Latest Poll Has VA Gov. Race Down To A 2-Point Spread As McAuliffe Collapse Continues

Ken Cuccinelli appears to be peaking at precisely the right time with Terry McAuliffe collapsing as he did just before the 2009 Democratic primary. Hang on to your hats, folks!  (And yes, this IS a legitimate poll that RealClearPolitics considers in its average.)

McAuliffe leads by just two points ahead of Cuccinelli
Emerson College Poll
November 1, 2013

BOSTON (11/1/2013) – According to a new poll, Democrat Terry McAuliffe’s lead over
Republican Ken Cuccinelli has shrunk to 2 points in the Virginia gubernatorial race (42% to
40%, with Libertarian Robert Sarvis at 13%). At the beginning of the month, McAuliffe was up
five points (43% to 38%), suggesting Cuccinelli is gaining momentum going into the last
weekend of the election. The survey was conducted October 25 to October 30, with 874 likely
voters at a 3.24% margin of error

Despite his slim lead in the poll, 55 percent of Virginia likely voters believe that McAuliffe will
be elected, with only 28 percent predicting that Cuccinelli will be their next governor. Twenty
percent of self-identified independents are in support of Sarvis, who is leeching votes from
Cuccinelli with 11 percent of Republicans supporting his candidacy versus only 6 percent of
Democrats who said they would vote for him.

All the candidates continue to have higher unfavorable than favorable ratings, with McAuliffe’s
at 37 percent favorable to 52 percent unfavorable and Cuccinelli at 38 percent to 56 percent.
Third party candidate Sarvis is also disliked with a 22 percent unfavorable rating and a 19
percent favorable rating.

McAuliffe’s strongest area of support are in the north within Congressional district 8 (75%-
13%), district 11 (58%-32) and district 10 (52%-37%). Cuccinelli is winning all the other
districts with his strongest support in district 7 at (49% to 27%). Sarvis is pulling support in
Cuccinelli areas of district 1 at 13%, district 2 at 16%, district 4 at 20%, district 5 at 16%, district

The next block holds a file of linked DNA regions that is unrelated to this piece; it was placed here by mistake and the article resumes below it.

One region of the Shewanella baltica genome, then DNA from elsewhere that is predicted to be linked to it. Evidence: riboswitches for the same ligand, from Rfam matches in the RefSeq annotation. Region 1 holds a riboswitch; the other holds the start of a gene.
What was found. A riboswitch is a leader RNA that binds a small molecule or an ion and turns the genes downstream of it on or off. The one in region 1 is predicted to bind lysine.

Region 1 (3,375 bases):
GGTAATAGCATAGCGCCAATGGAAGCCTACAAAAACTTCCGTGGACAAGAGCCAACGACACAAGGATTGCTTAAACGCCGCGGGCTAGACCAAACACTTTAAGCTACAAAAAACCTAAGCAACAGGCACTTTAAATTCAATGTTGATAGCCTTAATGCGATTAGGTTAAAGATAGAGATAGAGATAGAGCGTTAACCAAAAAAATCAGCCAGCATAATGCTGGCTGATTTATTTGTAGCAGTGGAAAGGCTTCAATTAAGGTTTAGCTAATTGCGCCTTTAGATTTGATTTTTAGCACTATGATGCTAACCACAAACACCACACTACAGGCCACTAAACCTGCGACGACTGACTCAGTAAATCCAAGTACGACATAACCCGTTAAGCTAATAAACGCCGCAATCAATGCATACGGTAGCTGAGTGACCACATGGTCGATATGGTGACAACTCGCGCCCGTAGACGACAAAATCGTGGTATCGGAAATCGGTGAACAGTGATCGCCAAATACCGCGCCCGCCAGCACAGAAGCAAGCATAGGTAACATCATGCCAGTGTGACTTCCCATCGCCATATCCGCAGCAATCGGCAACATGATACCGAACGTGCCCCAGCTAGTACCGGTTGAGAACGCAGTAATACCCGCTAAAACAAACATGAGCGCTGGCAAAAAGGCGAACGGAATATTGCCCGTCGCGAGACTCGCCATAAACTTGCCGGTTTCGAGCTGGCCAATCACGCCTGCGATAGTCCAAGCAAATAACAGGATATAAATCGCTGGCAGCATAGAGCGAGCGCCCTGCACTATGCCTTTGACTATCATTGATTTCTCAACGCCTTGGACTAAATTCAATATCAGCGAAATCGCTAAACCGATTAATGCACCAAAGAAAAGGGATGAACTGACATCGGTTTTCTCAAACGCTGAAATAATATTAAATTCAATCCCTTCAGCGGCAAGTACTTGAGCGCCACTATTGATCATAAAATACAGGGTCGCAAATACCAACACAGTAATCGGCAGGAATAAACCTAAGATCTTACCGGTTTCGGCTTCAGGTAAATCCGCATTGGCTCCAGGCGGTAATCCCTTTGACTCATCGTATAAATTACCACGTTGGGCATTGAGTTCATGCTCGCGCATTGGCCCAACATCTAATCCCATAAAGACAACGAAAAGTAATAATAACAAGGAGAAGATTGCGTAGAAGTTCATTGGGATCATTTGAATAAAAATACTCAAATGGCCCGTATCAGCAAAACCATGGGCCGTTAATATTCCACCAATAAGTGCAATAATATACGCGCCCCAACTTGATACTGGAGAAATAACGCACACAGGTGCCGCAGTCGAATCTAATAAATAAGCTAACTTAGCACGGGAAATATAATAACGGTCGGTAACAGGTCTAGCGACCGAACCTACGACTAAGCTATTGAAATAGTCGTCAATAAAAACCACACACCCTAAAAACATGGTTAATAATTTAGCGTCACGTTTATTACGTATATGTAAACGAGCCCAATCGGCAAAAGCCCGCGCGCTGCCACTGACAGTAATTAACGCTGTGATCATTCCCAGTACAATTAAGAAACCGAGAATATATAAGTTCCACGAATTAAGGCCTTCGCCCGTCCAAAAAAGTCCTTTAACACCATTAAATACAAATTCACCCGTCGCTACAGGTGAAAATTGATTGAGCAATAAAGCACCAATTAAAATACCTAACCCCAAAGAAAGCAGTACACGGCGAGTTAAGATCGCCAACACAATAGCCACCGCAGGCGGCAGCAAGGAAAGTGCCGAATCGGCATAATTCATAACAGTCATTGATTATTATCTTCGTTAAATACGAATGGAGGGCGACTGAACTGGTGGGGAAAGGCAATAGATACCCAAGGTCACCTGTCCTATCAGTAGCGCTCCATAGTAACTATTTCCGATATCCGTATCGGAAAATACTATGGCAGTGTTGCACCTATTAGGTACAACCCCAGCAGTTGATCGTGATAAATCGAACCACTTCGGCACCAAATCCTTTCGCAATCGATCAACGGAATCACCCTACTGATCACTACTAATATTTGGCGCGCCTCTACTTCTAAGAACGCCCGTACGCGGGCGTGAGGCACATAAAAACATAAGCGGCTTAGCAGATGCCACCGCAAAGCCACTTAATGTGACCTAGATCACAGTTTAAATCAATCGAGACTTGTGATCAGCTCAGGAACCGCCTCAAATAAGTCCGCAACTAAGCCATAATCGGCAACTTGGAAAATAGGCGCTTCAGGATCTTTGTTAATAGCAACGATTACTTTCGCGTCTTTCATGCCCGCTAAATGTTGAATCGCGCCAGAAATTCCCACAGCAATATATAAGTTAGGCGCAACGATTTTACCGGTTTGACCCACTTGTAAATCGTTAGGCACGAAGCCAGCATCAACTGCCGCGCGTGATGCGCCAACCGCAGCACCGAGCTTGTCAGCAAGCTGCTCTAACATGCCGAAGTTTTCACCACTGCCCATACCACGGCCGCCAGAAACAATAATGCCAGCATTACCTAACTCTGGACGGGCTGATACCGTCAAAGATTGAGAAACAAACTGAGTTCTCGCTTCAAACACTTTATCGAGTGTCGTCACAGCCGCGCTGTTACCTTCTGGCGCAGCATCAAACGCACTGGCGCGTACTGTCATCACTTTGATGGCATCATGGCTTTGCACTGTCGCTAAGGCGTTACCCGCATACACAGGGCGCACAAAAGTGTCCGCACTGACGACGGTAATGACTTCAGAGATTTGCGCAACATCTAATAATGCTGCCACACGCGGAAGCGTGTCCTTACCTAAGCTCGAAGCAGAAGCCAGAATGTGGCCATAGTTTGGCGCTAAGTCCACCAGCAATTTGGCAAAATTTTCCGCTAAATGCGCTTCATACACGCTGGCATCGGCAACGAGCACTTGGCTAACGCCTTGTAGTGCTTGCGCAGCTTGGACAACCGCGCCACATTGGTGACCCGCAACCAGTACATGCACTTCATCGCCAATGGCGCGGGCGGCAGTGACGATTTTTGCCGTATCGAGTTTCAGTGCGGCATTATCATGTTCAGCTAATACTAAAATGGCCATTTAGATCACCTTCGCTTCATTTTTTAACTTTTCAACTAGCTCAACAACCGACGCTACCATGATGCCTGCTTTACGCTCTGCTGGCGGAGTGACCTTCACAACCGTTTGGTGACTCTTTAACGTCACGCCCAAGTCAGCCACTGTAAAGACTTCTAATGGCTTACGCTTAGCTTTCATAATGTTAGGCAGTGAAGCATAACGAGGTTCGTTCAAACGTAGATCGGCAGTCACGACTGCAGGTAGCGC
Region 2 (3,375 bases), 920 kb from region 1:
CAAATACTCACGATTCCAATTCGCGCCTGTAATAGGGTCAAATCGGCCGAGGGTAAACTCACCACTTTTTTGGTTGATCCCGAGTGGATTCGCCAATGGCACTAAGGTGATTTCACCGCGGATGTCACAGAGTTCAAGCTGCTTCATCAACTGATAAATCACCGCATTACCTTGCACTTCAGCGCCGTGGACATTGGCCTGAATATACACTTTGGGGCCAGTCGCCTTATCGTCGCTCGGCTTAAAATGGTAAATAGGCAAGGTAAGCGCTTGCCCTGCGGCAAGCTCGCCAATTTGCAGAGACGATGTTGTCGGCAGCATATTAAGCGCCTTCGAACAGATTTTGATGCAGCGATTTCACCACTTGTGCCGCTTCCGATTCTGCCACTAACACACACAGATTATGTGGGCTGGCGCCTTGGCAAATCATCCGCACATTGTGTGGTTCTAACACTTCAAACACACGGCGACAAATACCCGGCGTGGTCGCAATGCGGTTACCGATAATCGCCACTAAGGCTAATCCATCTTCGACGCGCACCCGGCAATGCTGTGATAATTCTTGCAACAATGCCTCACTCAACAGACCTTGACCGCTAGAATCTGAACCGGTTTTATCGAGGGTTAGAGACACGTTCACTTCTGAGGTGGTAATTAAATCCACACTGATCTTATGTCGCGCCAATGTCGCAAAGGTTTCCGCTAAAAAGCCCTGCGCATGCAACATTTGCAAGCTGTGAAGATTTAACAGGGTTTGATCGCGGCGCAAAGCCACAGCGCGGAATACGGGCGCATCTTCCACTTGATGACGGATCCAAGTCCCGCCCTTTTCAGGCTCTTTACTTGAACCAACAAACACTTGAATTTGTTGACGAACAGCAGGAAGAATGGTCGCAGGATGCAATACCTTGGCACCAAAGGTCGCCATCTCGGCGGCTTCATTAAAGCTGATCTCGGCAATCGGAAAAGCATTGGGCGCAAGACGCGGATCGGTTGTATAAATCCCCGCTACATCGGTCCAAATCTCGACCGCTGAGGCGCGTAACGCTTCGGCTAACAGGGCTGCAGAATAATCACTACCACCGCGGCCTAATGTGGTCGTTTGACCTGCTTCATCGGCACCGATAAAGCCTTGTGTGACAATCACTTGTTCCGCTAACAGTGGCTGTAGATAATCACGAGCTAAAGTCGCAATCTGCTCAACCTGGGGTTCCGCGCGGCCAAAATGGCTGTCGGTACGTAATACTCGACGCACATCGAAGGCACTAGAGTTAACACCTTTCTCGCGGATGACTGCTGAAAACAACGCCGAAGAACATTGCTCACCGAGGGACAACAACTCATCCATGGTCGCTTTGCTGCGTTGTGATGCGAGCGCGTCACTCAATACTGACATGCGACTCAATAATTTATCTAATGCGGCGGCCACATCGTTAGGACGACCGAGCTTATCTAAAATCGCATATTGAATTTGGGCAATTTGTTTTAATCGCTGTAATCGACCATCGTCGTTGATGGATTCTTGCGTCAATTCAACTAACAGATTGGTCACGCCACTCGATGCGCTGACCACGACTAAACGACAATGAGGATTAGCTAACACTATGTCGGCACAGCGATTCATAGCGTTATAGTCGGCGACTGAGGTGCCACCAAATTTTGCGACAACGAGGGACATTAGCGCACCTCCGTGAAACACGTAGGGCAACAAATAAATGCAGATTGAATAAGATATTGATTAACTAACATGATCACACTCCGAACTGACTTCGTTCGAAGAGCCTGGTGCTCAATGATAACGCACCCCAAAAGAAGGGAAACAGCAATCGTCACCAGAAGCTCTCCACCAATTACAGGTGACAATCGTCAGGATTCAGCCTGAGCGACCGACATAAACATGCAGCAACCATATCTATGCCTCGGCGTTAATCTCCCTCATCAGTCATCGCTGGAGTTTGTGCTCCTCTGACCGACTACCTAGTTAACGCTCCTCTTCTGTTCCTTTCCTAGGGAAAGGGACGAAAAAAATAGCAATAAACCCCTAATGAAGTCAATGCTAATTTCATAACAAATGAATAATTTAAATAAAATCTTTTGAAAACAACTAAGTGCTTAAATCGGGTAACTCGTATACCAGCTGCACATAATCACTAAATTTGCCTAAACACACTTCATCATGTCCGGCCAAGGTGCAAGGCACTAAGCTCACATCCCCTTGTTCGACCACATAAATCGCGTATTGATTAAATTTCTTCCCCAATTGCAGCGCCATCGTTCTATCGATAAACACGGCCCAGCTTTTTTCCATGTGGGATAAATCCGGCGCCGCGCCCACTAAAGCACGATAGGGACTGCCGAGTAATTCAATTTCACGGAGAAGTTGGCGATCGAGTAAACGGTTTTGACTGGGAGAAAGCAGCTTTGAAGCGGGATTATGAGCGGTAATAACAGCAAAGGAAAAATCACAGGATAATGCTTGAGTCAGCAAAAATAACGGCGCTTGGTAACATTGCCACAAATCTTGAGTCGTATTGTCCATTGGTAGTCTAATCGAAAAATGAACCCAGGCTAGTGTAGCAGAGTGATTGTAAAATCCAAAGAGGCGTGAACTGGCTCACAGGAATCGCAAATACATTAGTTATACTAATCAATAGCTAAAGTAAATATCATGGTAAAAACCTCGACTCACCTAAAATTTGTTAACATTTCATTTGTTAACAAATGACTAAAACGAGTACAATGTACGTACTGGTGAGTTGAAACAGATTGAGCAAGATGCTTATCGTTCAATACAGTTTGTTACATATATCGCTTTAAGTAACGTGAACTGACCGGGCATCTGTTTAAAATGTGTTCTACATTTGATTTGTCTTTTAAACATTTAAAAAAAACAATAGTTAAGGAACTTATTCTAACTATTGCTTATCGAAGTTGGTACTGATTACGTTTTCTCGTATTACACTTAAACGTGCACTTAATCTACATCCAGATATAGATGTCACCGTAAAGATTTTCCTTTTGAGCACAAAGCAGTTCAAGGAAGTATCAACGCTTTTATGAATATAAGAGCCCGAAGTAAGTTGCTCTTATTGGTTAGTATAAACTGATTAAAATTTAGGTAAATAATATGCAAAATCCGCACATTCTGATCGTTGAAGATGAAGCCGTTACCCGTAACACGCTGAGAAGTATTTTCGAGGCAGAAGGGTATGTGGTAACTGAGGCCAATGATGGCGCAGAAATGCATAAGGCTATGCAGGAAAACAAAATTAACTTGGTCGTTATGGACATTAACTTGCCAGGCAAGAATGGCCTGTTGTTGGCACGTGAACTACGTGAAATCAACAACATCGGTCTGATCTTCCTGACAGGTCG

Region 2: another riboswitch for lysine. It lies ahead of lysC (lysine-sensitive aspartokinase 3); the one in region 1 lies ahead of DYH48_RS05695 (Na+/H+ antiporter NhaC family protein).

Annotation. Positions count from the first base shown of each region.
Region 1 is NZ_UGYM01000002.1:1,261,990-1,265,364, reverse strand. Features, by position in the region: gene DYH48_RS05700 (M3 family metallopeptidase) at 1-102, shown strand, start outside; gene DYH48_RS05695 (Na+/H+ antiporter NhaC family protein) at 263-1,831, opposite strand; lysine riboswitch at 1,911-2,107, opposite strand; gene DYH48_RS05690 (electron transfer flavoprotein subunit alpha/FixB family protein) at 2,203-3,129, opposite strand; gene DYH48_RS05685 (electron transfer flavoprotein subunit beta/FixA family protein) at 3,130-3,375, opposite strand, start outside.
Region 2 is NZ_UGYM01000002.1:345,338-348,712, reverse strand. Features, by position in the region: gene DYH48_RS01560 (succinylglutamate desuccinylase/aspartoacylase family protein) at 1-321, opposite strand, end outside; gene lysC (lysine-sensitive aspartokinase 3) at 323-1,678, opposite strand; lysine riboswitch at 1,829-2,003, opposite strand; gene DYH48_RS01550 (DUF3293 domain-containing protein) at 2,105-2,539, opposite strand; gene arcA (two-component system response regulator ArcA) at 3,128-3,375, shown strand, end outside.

6 at 18%, and district 7 at 14%.

Virginians were also asked to weigh in on the Affordable Care Act. Despite media coverage
suggesting that Americans cannot distinguish the ACA from its nickname, Obamacare, the
favorability and unfavorability ratings for the two were very similar (47% favorable and 51%
unfavorable for the ACA compared to 47% favorable and 50% unfavorable for Obamacare).

Twenty-two percent of respondents attempted to sign up for healthcare using the new website, or
knew someone who did. Out of that group, 63 percent were not successful, and 37% were.

When asked who they blamed for the debt crisis, 40 percent said both parties were responsible,
with 27 percent blaming only Democrats and 33 percent blaming Republicans. Thirty-nine
percent of voters feel confident that Congress will be able to reach a debt ceiling agreement by
January 1st, while 57 percent felt unconfident.

Other findings:
– Sixty-eight percent of voters feel the national budget should be Congress’ top priority, followed
by immigration (10%), gun policy (7%), and the Farm Bill (4%)
– Forty-five percent of voters believe Virginia is headed in the right direction, compared to only
27 percent that feel the same way about the nation as a whole
– Sixty-three percent of voters believe the country is headed in the wrong direction compared to
only 22 percent said the country was headed in the right direction.
– Representative Eric Cantor (R) has a 47 percent unfavorable rating, and President Barack
Obama has a 51 percent unfavorability rating

Data was collected on October 25-30 using an automated data collections system. The Virginia
sample consisted of 874 registered, likely voters with a margin of error of +/- 3.24% at a 95%
confident level. The full survey and results are available at the ECPS’s website.
http://www.emersoncollegepollingsociety.com


2 thoughts on “Latest Poll Has VA Gov. Race Down To A 2-Point Spread As McAuliffe Collapse Continues

  1. This totally reminds me of the over-confidence poll euphoria created before the Romney Obama race. These days big money can buy anything.

  2. I missed your piece on the CNU poll that was conducted over the same days as the Emerson poll but with a larger sample size. Can you provide me with a link to that post? Thanks.

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